clock menu more-arrow no yes mobile

Filed under:

Three Takeaways from USA vs Sweden

The Vlatko Era begins with a win

SOCCER: NOV 07 USA v Sweden Photo by Adam Lacy/Icon Sportswire via Getty Images

For most of Thursday night in Columbus, the United States looked like world champions.

In their first game under new head coach Vlatko Andonovsky, the USWNT looked indomitable. They seemed in control and poised to make a statement of intent. The last 15 minutes weren’t... great. But there are still lots of positives to get from this game— as well as some clear opportunities or improvement.

Here are our takeaways from USA 3-2 Sweden.

Preferred Positions? In THIS Economy??

Vlatko Andonovsky’s bona fides are such that he was hailed as one of the safer choices for the USWNT’s new head coach. That view was validated an hour before kickoff, when the teamsheet was released.

That’s a 4-3-3 with everybody playing in more-or-less preferred positions, although it actually played out as a 4-1-4-1. It sounds like such a simple thing, but given Jill Ellis’ penchant for, just to throw out an example, playing forwards as fullbacks, Vlatko’s teamsheet felt almost revolutionary in its straight-forward approach. Carli Lloyd sent out as a battering-ram #9 was a smart move that solved several problems at once. (That decision paid off quickly, too, as Lloyd put the US on the board in the 6th minute.)

There will no doubt be time and opportunity to Vlatko to experiment with lineups and positioning. But for this maiden voyage, the new head coach made the decision to put his players in positions where they could do what they do best. That’s a very good early sign for the team going forward.

The New Coach Bounce

Even when a head coach departs under amicable circumstances, the arrival of the replacement is usually greeted by players as an opportunity for a fresh start. That, combined with some players feeling like they have to fight to keep their jobs, leads to some stronger performances to kick off a coach’s tenure with the team.

What I’m trying to get at is, this is not the same team that drew 1-1 with South Korea last month. The defense held firm and the forwards were feeling themselves all night. This team looked confident and in control through the first half and well into the second. Even with Rose Lavelle and Emily Sonnett not looking like they were quite at 100%, the team never looked particularly vulnerable until Anna Anvergård went into Beast Mode. It was one of the better performances we’ve seen from the USWNT since last summer.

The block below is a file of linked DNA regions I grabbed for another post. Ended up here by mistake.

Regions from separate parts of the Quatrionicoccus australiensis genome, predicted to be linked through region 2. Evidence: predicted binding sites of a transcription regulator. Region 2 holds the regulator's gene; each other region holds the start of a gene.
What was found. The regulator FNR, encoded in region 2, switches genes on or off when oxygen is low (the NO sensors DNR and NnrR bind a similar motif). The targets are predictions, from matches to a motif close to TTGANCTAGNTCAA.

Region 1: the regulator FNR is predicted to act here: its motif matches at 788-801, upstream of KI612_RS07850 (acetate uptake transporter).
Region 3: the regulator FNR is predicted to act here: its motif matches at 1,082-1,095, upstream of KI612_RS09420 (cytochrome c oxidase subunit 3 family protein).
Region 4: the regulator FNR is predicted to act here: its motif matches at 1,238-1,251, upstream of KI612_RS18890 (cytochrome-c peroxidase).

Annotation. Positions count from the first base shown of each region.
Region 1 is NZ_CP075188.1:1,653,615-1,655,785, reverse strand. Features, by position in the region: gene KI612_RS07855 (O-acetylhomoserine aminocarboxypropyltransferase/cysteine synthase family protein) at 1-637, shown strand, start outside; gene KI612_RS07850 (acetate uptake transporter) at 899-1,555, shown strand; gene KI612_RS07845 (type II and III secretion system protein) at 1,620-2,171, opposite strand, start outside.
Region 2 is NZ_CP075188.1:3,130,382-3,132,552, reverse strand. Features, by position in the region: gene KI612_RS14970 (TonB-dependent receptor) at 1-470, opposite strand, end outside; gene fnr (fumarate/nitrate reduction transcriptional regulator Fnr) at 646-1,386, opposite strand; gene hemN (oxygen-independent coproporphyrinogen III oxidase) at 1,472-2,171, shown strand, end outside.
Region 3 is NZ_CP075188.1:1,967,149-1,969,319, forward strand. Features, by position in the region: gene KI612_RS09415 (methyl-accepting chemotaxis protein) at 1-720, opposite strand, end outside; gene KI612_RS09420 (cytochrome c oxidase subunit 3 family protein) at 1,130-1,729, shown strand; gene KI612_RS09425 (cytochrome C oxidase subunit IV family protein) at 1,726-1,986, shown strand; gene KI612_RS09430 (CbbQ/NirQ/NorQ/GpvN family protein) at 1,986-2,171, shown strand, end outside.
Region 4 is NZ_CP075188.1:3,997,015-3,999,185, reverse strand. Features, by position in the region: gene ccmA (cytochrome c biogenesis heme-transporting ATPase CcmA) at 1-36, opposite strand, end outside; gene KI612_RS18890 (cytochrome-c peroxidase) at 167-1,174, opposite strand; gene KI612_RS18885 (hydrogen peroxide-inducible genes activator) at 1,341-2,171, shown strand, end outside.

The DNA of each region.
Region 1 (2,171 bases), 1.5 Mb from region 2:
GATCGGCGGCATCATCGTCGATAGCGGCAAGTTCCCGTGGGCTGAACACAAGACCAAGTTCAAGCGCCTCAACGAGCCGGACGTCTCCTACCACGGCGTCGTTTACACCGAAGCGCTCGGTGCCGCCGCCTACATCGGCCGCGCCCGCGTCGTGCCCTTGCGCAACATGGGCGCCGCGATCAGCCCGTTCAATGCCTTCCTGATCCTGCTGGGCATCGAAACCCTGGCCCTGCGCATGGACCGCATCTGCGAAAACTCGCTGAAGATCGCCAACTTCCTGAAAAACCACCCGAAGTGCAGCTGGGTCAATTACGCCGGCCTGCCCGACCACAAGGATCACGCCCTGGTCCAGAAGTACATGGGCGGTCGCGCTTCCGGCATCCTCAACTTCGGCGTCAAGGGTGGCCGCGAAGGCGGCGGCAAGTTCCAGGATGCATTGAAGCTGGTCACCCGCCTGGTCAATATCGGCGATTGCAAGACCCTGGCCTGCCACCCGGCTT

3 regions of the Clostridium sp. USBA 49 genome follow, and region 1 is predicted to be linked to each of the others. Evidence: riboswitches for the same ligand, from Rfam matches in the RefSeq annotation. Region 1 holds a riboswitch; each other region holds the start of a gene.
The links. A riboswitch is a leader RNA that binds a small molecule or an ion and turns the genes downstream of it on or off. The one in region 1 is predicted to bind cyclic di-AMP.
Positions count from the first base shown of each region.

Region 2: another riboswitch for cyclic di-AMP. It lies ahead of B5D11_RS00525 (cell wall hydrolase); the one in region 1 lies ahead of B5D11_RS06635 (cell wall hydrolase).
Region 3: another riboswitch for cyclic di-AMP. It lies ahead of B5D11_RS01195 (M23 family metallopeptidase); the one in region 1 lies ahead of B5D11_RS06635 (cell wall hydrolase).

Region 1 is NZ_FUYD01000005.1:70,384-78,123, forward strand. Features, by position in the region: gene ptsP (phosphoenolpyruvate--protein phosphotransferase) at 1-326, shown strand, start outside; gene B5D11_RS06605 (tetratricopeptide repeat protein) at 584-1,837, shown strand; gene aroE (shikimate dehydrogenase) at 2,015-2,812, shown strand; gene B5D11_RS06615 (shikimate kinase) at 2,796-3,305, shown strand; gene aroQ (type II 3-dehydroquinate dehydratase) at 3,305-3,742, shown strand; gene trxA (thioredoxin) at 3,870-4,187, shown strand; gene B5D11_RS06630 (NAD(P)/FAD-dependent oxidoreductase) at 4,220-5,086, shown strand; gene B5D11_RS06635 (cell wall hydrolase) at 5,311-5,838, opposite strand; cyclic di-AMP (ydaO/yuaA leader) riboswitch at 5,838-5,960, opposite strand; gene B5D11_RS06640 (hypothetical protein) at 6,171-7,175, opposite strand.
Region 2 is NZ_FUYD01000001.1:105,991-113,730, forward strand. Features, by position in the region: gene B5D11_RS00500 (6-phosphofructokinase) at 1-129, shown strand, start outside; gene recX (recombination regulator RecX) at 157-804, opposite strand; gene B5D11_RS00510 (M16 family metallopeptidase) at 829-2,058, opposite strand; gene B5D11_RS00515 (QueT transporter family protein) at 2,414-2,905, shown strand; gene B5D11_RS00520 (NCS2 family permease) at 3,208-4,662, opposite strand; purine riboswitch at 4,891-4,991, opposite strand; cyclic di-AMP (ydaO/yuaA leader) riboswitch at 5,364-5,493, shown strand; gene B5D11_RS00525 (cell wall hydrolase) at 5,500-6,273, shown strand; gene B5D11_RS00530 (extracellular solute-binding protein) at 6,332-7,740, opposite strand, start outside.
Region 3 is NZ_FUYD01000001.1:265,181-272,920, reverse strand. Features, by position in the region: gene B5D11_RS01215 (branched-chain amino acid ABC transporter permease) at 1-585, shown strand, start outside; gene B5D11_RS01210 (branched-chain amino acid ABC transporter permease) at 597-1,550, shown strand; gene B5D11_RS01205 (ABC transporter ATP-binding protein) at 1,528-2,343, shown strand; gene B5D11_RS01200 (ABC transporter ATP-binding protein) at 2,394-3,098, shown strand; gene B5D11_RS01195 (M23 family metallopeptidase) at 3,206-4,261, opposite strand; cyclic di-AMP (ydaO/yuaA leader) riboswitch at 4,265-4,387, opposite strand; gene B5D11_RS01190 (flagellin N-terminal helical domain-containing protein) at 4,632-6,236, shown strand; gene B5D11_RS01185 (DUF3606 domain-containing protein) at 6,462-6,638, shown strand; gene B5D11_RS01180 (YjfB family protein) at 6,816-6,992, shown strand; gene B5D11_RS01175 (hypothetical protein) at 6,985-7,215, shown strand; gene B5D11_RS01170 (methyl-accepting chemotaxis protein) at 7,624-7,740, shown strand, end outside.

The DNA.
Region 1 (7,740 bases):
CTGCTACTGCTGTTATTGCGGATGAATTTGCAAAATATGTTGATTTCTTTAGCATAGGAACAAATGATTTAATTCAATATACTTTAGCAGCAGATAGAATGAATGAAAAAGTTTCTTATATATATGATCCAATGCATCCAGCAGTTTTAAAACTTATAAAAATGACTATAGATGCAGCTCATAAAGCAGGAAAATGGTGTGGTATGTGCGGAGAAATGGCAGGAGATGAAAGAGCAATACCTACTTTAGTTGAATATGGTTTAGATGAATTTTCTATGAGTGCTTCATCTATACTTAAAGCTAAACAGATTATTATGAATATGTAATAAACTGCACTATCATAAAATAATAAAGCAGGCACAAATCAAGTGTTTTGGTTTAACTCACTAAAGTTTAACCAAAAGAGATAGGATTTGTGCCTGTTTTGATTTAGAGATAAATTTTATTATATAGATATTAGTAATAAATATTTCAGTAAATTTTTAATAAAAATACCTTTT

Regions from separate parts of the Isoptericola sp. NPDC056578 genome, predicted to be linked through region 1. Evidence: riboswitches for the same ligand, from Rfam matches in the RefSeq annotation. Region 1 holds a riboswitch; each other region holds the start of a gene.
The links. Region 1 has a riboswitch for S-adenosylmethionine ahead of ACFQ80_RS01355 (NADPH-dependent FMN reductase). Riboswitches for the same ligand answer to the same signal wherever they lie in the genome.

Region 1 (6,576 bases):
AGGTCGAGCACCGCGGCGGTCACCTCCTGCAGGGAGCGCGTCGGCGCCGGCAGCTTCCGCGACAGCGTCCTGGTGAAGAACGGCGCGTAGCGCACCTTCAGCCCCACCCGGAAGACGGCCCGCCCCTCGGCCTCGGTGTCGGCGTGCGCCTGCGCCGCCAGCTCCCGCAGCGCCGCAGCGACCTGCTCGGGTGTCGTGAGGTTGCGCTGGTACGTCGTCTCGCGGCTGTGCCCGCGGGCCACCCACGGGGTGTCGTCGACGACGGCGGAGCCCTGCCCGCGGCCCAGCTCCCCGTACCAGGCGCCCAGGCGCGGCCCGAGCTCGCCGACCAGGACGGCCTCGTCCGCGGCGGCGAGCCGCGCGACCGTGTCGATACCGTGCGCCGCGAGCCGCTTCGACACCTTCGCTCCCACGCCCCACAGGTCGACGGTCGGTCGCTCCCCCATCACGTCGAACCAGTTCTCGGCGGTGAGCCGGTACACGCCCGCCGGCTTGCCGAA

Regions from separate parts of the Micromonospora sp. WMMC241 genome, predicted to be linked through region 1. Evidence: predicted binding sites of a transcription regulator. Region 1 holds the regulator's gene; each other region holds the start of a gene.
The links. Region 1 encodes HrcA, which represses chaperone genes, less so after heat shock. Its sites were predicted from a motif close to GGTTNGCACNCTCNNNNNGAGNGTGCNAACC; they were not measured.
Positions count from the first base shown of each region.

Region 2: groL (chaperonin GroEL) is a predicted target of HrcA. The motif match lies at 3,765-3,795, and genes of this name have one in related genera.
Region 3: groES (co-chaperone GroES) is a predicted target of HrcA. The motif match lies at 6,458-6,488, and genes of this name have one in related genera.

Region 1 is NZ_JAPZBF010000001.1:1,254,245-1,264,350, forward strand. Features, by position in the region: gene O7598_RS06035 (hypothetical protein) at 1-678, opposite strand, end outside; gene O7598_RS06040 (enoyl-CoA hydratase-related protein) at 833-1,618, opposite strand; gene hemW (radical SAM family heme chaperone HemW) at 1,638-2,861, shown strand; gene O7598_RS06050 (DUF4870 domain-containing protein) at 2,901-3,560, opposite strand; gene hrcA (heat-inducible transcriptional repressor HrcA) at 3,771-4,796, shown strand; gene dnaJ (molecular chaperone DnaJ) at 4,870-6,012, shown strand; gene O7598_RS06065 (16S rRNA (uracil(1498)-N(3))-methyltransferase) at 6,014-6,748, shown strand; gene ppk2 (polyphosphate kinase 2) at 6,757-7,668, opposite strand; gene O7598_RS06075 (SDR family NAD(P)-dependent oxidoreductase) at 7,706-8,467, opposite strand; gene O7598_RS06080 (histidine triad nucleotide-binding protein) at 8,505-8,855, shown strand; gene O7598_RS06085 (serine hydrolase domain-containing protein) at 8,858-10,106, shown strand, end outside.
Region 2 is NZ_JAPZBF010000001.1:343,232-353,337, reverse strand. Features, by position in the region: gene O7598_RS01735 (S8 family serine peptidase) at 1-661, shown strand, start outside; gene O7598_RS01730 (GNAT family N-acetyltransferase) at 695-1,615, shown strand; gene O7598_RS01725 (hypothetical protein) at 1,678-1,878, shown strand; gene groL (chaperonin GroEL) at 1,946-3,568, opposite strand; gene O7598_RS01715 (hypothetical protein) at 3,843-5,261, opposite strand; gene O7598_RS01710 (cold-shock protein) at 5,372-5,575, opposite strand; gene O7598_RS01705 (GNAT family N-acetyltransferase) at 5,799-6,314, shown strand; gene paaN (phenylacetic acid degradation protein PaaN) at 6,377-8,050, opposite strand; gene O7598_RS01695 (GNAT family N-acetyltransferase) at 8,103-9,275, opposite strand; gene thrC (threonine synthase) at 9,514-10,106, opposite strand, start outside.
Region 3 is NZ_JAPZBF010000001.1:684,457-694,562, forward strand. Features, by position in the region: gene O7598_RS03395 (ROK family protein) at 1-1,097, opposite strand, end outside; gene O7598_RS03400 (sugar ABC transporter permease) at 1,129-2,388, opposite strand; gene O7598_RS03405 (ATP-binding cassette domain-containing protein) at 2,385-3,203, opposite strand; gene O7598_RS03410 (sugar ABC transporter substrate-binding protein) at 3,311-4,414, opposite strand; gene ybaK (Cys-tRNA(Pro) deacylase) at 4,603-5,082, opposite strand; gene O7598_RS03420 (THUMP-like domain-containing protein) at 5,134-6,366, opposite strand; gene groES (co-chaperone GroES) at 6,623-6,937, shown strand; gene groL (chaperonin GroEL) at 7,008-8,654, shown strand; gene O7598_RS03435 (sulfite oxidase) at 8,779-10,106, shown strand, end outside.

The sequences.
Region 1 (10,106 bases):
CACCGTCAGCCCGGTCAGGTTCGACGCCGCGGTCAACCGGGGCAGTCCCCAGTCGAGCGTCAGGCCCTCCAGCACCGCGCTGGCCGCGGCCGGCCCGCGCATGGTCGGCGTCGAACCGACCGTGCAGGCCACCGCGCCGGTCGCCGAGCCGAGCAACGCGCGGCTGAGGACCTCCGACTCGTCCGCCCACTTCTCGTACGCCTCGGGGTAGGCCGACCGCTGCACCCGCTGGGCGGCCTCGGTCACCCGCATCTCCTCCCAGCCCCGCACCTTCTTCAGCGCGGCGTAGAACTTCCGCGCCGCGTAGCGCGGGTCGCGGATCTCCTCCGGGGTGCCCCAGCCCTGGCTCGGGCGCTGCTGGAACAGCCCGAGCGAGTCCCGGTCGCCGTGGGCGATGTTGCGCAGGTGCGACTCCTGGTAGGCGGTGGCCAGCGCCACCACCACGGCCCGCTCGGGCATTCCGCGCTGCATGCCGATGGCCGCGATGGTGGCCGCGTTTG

The trick for Vlatko, obviously, will be figuring out a way to bottle this energy and keep it going once the honeymoon is over. (Getting better at closing out games won’t hurt, either.)

New Opportunities

One frustrating thing about the Jill Ellis era was seeing talented players in the pool get routinely passed over for minutes. With a new head coach in place, some fans (and media) held out hope that some of these players would get a long-overdue opportunity to show what they’ve got. Even with a no-nonsense starting lineup, it looks like Vlatko is indeed willing to give some of these fringe players a look.

Chicago Red Stars defender Casey Short played a full 90 minutes against Sweden, putting on a strong performance that showed why she belongs in the national team conversation. She took her World Cup snub over the summer in stride, using it as an opportunity to become a leader for her club team while waiting for her next WNT opportunity. Don’t be too surprised if Short ends up locking down her spot at right back ahead of Olympic qualifiers.

Similarly, North Carolina’s Lynn Williams came on for Christen Press in the second half, giving her her first cap since the 2018 SheBelieves Cup. While she didn’t get the goal, she helped the US’ forward line maintain pressure and keep Sweden pinned back in their own half for long stretches of time on both sides of the pitch. Not to play the What If game, but the fact that she hasn’t been in the national team mix for a minute seemed like a shocking oversight after last night’s performance.

It’s a strong sign of encouragement that Vlatko is willing to give players who struggled to get minutes under Ellis a fair consideration. The team will be stronger for the competition, and some players— like Short and Williams— will get a chance to take their game to the next level.

What were your takeaways from the game? Let us know in the comments below!